Difference between revisions of "1990 AIME Problems/Problem 4"

 
 
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== Problem ==
 
== Problem ==
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Find the positive solution to
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<center><math>\frac 1{x^2-10x-29}+\frac1{x^2-10x-45}-\frac 2{x^2-10x-69}=0</math></center>
  
 
== Solution ==
 
== Solution ==
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We could clear out the denominators by multiplying, though that would be unnecessarily tedious.
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To simplify the equation, substitute <math>a = x^2 - 10x - 29</math> (the denominator of the first fraction). We can rewrite the equation as <math>\frac{1}{a} + \frac{1}{a - 16} - \frac{2}{a - 40} = 0</math>. Multiplying out the denominators now, we get:
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<cmath>(a - 16)(a - 40) + a(a - 40) - 2(a)(a - 16) = 0</cmath>
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Simplifying, <math>-64a + 40 \times 16 = 0</math>, so <math>a = 10</math>. Re-substituting, <math>10 = x^2 - 10x - 29 \Longleftrightarrow 0 = (x - 13)(x + 3)</math>. The positive [[root]] is <math>\boxed{013}</math>.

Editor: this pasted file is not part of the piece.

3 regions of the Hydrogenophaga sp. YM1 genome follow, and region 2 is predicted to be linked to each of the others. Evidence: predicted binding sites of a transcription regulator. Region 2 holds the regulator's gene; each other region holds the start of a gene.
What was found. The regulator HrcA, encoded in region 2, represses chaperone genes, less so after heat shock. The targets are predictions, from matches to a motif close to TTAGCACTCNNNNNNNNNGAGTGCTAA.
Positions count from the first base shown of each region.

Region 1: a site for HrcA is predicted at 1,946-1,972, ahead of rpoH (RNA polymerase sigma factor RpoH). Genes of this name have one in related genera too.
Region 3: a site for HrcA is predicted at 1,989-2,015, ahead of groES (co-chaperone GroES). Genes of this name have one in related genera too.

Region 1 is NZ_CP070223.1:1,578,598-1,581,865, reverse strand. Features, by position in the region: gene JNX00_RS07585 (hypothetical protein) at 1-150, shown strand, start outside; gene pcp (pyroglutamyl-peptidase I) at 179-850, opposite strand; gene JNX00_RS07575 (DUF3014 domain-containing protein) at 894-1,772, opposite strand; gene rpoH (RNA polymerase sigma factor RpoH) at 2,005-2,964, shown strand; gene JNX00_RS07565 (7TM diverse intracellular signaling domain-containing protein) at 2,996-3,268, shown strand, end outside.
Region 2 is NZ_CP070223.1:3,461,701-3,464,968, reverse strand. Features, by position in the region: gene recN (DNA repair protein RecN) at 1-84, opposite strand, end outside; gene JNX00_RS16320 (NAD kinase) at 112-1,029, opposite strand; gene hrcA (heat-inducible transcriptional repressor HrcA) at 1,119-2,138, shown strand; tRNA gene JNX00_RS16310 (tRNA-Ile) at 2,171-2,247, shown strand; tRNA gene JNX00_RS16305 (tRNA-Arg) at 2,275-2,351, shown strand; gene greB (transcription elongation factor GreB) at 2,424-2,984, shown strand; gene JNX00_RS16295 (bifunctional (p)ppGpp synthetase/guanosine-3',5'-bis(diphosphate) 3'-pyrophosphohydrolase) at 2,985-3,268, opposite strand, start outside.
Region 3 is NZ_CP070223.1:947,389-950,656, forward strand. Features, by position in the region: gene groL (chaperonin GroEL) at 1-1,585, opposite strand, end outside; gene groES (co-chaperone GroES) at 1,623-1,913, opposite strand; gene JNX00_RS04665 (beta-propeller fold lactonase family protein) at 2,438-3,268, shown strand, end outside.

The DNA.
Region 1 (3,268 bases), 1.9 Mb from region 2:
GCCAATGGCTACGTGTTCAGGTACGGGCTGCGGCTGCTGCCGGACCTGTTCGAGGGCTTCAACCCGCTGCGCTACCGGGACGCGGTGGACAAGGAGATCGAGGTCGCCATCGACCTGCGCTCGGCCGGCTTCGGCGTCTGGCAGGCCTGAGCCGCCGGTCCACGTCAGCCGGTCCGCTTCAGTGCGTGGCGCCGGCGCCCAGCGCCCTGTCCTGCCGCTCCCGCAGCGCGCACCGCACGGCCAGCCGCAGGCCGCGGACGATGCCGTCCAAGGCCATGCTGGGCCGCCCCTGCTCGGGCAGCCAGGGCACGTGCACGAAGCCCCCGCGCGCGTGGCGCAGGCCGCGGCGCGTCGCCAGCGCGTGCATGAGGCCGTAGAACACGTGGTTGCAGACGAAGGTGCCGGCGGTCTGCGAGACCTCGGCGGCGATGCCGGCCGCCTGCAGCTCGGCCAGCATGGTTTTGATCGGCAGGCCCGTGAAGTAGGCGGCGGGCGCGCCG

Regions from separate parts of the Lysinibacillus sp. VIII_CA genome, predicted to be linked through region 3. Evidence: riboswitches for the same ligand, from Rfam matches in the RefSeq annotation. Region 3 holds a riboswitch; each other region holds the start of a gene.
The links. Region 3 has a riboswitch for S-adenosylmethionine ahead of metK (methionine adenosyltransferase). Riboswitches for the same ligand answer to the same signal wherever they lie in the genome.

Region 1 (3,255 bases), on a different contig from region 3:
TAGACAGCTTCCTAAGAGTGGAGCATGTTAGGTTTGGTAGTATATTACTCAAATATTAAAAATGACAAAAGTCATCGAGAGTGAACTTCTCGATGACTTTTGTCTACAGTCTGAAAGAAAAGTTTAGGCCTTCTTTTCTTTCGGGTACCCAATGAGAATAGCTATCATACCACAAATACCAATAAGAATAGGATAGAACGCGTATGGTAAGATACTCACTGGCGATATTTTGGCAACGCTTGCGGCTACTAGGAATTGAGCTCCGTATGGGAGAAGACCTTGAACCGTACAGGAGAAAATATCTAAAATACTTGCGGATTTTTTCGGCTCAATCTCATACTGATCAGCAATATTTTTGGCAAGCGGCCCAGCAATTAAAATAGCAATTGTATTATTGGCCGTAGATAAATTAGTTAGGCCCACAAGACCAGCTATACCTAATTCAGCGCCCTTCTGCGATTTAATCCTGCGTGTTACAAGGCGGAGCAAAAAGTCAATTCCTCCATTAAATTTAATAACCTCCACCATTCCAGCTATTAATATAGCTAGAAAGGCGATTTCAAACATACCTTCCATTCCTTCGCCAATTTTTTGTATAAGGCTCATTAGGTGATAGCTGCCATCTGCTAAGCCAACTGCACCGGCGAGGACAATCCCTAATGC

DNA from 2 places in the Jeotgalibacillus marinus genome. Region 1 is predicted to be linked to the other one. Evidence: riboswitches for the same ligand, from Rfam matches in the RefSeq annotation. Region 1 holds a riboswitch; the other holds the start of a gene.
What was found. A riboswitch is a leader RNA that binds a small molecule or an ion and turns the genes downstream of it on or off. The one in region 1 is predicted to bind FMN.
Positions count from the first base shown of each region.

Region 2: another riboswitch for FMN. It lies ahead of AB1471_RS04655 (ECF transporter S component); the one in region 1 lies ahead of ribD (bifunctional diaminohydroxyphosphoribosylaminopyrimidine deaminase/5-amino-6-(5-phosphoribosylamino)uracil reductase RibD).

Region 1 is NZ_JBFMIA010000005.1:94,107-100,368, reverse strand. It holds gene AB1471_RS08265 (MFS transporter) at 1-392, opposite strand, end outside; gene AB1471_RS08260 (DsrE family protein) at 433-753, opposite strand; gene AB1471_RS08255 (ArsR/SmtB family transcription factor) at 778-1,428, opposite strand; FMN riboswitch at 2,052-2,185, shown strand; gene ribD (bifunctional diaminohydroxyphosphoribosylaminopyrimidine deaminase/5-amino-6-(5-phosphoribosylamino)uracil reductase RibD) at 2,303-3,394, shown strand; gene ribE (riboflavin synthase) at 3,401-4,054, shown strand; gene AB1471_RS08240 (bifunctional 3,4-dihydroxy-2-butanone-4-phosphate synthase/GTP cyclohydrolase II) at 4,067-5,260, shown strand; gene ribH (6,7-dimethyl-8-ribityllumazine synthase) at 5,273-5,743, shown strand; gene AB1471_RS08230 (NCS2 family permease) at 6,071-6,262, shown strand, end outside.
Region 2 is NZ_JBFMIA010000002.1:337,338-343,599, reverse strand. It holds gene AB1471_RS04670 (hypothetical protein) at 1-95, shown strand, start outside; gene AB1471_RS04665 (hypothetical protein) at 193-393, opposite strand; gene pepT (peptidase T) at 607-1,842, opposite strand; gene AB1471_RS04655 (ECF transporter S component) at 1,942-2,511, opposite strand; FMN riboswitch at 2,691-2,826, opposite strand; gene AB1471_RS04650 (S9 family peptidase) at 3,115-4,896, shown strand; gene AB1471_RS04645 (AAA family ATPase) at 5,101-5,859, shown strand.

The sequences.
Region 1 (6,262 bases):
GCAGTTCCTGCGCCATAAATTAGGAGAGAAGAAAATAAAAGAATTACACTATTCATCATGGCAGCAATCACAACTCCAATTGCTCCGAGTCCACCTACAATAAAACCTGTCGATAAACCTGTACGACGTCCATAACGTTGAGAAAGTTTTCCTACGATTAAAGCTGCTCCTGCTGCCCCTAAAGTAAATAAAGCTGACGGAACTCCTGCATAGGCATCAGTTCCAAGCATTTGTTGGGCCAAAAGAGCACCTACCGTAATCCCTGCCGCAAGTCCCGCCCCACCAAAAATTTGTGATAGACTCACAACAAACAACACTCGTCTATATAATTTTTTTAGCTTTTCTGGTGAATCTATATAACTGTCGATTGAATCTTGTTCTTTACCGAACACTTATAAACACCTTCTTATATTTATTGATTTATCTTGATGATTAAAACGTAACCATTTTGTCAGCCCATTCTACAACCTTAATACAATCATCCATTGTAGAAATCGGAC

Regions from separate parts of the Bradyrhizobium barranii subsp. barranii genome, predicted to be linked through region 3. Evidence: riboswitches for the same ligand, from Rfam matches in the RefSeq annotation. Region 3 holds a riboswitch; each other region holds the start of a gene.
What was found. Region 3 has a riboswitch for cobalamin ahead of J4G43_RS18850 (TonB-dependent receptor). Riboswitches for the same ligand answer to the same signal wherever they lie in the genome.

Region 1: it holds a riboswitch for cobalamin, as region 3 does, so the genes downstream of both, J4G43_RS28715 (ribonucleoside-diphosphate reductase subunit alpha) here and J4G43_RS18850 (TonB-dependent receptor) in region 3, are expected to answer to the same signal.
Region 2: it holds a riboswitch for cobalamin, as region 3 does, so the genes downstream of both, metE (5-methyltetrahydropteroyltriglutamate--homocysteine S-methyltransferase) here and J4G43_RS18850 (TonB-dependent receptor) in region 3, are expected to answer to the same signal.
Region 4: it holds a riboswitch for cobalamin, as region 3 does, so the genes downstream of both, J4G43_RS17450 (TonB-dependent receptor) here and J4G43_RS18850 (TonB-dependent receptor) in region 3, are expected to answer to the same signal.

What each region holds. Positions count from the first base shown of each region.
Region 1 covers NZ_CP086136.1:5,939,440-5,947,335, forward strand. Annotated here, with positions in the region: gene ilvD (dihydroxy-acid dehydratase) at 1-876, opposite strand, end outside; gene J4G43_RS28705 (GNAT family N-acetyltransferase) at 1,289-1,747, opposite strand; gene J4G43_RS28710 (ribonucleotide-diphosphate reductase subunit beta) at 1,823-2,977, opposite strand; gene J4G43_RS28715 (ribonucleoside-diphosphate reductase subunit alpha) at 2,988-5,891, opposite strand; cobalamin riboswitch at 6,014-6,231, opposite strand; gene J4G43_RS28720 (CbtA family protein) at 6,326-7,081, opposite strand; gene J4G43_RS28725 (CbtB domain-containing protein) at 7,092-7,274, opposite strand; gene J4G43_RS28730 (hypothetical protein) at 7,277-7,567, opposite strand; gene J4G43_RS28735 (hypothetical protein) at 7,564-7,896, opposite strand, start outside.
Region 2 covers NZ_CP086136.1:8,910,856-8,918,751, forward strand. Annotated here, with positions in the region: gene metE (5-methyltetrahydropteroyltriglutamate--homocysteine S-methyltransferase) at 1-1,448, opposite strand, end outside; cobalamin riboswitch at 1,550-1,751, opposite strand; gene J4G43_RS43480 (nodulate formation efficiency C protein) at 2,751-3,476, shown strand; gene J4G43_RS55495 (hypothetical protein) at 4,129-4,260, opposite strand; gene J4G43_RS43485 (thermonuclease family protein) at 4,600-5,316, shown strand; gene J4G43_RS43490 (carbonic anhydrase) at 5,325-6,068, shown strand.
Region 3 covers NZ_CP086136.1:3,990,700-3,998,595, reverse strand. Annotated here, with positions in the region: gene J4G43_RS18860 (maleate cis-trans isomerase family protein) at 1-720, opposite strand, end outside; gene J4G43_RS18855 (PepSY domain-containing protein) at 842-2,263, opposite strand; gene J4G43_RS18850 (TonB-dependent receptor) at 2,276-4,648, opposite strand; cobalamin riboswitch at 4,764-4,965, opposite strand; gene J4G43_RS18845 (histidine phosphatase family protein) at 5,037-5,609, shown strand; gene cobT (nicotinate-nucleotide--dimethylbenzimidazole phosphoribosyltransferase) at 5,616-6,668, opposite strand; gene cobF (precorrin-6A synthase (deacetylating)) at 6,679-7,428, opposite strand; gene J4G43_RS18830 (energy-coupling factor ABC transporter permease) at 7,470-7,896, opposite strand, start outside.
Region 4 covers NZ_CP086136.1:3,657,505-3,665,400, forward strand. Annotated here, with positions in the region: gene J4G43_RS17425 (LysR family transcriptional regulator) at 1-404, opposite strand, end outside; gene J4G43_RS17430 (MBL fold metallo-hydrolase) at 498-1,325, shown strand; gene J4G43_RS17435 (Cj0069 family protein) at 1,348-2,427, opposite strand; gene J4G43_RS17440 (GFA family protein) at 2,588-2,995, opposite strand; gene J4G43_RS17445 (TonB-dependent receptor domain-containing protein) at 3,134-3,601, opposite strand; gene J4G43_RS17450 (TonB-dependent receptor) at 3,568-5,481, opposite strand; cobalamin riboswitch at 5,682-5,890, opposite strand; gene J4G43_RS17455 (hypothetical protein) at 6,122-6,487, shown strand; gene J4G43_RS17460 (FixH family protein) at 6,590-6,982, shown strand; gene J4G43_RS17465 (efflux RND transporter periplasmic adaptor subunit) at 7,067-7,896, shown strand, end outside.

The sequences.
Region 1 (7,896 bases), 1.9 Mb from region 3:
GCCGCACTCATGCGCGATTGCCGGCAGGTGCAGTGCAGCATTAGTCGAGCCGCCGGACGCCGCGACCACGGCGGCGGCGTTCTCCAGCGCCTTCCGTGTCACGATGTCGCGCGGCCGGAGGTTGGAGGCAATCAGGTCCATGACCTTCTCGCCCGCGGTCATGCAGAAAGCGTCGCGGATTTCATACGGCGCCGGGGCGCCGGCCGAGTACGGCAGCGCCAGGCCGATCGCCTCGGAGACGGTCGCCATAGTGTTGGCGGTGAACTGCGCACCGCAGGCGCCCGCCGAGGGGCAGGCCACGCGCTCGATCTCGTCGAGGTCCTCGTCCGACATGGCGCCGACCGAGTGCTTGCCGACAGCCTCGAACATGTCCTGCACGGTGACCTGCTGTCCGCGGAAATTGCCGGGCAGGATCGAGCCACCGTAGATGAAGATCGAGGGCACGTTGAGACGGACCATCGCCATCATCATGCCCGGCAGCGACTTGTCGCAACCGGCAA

== See also ==
 
== See also ==
* [[1990 AIME Problems]]
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{{AIME box|year=1990|num-b=3|num-a=5}}
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[[Category:Intermediate Algebra Problems]]
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{{MAA Notice}}

Latest revision as of 19:18, 4 July 2013

Problem

Find the positive solution to

$\frac 1{x^2-10x-29}+\frac1{x^2-10x-45}-\frac 2{x^2-10x-69}=0$

Solution

We could clear out the denominators by multiplying, though that would be unnecessarily tedious.

To simplify the equation, substitute $a = x^2 - 10x - 29$ (the denominator of the first fraction). We can rewrite the equation as $\frac{1}{a} + \frac{1}{a - 16} - \frac{2}{a - 40} = 0$. Multiplying out the denominators now, we get:

\[(a - 16)(a - 40) + a(a - 40) - 2(a)(a - 16) = 0\]

Simplifying, $-64a + 40 \times 16 = 0$, so $a = 10$. Re-substituting, $10 = x^2 - 10x - 29 \Longleftrightarrow 0 = (x - 13)(x + 3)$. The positive root is $\boxed{013}$.

See also

1990 AIME (ProblemsAnswer KeyResources)
Preceded by
Problem 3
Followed by
Problem 5
1 2 3 4 5 6 7 8 9 10 11 12 13 14 15
All AIME Problems and Solutions

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